Couchbase 2.0 SDKs Give Developers for Faster Coding and Better Performance

In a related announcement, Couchbase also announced the release of its 2.0 SDKs. The 2.0 releases include Couchbase SDKs for C, Java, .NET, Node, PHP, Python, and Ruby making it easy for developers using the most popular programming languages to build scalable and high performance next generation applications.

In addition to the new capabilities cutting across all SDKs each language’s developer API has also been advanced. As part of the release of the 2.0 Java SDK, Couchbase, the company says, is the first NoSQL vendor to provide support for native Reactive programming – an event driven programming model that eliminates futures and callbacks, and provides a more efficient model for development. Support for reactive programming gives Java developers the ability to quickly and easily code highly scalable applications and bring applications to market faster. “Reactive programming is a trend now where people are more event-driven with programming as opposed to the imperative programming that was dominant in the past. This is basically leading edge in the Java world," said Mayuram. This native support will allow enterprises to develop their applications in an even more agile way, he noted.

“We have also streamlined our APIs so that the developer experience is consistent across all the platforms - all the different programming languages - because developers tend to jump from one to the other,” said Mayuram. Native support for JSON objects has also been introduced, and Couchbase supports popular development frameworks, including Spring Framework, with new open source frameworks for Node.js under active development. “We want to be as natural and as native to the developer experience as possible. We want to adapt to that as opposed to them jumping through hoops to use Couchbase Server.”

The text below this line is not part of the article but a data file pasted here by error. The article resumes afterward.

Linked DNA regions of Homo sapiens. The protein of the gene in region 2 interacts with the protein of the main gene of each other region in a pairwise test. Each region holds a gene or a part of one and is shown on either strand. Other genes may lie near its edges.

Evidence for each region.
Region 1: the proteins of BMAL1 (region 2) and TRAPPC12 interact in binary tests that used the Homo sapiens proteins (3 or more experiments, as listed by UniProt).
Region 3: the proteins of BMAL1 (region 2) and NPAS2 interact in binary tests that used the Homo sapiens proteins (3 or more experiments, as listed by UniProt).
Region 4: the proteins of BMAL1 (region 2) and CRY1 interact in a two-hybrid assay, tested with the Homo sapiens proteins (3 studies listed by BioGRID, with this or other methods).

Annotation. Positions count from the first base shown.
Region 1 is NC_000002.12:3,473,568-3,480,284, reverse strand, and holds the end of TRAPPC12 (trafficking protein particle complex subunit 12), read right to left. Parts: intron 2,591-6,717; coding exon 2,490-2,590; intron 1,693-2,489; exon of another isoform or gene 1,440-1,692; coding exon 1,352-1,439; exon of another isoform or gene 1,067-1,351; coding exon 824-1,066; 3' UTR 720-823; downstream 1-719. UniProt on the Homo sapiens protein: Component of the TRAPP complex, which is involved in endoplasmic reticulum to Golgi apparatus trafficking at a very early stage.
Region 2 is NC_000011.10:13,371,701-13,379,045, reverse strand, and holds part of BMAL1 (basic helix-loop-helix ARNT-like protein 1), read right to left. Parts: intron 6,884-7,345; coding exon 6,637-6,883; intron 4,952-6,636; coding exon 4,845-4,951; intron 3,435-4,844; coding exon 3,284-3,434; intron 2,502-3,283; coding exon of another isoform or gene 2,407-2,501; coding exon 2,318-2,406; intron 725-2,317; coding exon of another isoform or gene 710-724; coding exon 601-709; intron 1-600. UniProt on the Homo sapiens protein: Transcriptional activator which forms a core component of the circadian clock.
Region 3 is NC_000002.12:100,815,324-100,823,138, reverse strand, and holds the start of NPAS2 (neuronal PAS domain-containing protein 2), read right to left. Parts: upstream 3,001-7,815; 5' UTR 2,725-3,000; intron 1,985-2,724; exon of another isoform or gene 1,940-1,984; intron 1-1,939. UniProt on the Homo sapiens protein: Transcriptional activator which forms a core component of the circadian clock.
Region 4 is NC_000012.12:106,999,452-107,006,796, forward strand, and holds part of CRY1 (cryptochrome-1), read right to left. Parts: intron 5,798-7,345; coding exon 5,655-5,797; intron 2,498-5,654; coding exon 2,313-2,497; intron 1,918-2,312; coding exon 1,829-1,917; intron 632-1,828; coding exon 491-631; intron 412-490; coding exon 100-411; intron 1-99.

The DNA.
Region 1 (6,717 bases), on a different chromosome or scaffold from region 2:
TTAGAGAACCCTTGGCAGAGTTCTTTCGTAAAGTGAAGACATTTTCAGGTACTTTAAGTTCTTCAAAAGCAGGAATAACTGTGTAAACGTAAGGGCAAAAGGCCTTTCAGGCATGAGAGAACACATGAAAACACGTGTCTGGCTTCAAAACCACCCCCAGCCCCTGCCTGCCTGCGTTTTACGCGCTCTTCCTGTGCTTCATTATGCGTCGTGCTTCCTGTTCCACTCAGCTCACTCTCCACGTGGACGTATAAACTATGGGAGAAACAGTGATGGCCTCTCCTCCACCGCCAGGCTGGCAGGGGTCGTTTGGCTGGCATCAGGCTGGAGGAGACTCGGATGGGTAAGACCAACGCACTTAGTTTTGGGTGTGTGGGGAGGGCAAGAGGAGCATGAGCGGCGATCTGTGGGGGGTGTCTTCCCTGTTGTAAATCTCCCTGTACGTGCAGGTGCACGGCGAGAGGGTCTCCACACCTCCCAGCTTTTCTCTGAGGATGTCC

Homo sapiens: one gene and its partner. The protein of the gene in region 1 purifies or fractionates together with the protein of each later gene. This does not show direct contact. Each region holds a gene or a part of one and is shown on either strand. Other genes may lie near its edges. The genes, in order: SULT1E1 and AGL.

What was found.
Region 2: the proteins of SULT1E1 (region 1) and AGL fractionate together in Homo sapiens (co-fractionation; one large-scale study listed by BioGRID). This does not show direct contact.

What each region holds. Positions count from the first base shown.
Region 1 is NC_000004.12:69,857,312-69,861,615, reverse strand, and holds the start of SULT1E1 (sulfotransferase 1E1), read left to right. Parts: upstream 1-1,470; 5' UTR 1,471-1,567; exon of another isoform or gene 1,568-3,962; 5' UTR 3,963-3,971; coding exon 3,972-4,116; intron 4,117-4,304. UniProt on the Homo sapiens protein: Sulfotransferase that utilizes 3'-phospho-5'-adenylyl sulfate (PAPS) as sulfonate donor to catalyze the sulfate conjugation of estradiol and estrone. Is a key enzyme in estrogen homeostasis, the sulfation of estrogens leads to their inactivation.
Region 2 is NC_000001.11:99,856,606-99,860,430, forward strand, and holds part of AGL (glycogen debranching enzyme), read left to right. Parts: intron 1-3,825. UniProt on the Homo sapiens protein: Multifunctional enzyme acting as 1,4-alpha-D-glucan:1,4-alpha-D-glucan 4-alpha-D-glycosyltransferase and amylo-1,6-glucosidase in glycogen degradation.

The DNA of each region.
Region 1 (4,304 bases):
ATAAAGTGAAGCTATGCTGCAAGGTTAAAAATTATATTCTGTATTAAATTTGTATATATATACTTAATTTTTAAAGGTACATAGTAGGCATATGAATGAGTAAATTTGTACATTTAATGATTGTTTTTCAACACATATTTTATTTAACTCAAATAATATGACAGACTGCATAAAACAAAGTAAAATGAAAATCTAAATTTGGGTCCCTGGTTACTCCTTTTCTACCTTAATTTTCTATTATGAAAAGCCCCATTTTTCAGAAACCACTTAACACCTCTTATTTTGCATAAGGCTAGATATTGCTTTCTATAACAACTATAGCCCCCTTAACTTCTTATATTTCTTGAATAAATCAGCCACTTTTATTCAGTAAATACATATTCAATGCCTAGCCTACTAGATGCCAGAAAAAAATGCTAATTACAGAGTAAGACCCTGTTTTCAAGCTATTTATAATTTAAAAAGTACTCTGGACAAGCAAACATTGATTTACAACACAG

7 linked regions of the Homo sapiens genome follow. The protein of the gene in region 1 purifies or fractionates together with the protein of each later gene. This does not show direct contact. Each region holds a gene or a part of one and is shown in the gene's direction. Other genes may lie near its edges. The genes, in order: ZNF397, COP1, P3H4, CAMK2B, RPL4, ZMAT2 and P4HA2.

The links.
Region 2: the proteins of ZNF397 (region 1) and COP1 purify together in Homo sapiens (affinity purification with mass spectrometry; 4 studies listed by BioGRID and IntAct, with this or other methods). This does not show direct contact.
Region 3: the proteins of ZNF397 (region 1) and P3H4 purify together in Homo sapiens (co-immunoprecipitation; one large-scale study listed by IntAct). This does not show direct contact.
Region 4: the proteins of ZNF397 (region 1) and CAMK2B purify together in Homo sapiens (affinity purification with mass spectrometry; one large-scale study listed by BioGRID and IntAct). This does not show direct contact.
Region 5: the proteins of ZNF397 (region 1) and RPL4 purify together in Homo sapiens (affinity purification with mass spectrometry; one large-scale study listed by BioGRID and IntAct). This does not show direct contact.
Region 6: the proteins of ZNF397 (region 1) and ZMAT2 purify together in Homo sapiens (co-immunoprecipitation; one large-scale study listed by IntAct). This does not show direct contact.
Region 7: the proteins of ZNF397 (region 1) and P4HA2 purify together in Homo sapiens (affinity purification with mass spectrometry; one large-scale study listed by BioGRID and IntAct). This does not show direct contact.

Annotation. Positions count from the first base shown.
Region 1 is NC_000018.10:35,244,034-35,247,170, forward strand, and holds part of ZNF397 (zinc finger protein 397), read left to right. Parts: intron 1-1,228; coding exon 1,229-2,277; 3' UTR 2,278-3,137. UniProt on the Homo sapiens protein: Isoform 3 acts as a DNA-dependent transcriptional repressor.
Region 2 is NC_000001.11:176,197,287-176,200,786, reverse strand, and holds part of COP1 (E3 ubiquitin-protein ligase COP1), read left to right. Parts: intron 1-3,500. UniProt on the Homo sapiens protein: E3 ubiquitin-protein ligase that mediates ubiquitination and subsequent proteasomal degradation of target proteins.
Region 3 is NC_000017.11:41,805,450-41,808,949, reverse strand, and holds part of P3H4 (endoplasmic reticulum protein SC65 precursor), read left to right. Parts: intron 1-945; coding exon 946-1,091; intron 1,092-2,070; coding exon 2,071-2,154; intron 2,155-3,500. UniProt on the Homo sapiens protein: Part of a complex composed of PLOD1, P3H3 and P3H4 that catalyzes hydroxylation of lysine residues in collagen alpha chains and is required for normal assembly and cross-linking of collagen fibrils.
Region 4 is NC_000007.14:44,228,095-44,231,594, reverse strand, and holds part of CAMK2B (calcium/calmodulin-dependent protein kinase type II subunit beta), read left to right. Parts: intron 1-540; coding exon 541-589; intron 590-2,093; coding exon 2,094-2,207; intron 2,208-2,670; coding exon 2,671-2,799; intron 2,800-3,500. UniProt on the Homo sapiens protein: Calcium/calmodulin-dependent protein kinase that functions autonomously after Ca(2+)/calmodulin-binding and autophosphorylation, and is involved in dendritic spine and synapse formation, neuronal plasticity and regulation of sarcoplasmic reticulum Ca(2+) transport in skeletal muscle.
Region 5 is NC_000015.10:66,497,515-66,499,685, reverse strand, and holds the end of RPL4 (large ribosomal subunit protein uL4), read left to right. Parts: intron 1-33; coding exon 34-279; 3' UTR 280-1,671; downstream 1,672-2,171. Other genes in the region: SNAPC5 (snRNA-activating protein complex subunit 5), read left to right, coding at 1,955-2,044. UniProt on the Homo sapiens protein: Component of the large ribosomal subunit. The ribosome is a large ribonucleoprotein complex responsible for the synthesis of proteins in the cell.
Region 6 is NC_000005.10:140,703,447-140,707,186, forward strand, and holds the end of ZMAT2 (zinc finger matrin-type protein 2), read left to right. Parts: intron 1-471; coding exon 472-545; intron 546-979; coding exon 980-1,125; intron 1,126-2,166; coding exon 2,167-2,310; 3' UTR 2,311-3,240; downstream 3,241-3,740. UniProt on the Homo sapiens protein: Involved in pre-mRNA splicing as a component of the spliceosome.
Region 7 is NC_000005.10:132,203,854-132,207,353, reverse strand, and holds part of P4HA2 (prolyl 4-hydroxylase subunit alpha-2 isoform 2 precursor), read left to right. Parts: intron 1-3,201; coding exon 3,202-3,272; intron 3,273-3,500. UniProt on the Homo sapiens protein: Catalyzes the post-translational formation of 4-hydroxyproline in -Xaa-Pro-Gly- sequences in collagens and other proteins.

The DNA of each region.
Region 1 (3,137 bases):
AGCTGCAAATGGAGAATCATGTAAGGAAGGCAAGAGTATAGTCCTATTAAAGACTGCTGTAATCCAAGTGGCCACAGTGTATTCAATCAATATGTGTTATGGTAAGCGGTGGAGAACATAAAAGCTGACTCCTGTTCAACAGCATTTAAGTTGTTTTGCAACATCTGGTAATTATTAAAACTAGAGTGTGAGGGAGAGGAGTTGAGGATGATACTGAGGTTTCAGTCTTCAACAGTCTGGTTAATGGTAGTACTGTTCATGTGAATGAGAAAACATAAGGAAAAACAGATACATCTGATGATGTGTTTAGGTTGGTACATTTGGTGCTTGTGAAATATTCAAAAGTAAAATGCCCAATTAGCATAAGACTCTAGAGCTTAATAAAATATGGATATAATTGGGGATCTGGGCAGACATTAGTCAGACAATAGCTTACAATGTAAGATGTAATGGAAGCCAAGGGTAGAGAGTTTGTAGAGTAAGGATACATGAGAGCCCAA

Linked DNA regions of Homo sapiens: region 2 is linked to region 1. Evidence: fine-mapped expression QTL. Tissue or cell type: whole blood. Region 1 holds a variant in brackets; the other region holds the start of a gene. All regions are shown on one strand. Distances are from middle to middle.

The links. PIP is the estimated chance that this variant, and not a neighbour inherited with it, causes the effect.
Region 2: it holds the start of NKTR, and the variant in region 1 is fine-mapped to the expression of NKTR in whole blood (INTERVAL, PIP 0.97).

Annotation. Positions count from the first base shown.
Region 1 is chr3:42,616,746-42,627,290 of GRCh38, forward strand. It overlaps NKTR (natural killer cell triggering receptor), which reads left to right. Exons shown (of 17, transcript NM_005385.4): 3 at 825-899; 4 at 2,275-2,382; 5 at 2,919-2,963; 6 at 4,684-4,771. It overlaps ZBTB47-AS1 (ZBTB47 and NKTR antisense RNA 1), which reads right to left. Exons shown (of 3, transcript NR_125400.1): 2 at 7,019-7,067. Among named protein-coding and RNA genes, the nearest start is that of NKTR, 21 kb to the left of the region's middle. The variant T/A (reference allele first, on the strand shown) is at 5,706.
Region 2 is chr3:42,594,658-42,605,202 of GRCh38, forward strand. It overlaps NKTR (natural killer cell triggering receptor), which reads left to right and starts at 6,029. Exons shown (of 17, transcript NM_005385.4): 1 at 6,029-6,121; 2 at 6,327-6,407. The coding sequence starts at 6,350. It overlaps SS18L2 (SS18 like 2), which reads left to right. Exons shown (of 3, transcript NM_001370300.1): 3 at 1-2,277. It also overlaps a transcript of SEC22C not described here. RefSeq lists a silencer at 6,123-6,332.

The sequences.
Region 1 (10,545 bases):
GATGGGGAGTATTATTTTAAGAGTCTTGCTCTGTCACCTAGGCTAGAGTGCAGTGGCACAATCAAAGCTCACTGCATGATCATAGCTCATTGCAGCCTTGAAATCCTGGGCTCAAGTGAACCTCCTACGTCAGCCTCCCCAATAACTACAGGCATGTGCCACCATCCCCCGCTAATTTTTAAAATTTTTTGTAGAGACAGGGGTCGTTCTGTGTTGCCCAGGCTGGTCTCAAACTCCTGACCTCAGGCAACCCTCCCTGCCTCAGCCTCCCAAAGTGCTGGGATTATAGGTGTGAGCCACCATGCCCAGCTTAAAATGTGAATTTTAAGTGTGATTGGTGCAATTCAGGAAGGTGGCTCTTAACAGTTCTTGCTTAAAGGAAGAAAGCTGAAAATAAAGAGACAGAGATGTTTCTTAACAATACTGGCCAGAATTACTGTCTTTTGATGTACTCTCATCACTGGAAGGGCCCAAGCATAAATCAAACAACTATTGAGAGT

Couchbase Announces Beta Release of ForestDB Storage Engine

Couchbase also announced the beta release of ForestDB, a new key-value storage engine designed to operate at ultra fast speeds. “One of the most important components of a database is a storage engine and we saw opportunities to make improvements in the storage engine technology,” said Wiederhold. Accoding to Couchbase, in benchmarking tests, ForestDB significantly outperformed key-value data stores designed by Facebook (RocksDB) and Google (LevelDB). Currently in beta, eventually, it will be moved into the main product, said Mayuram.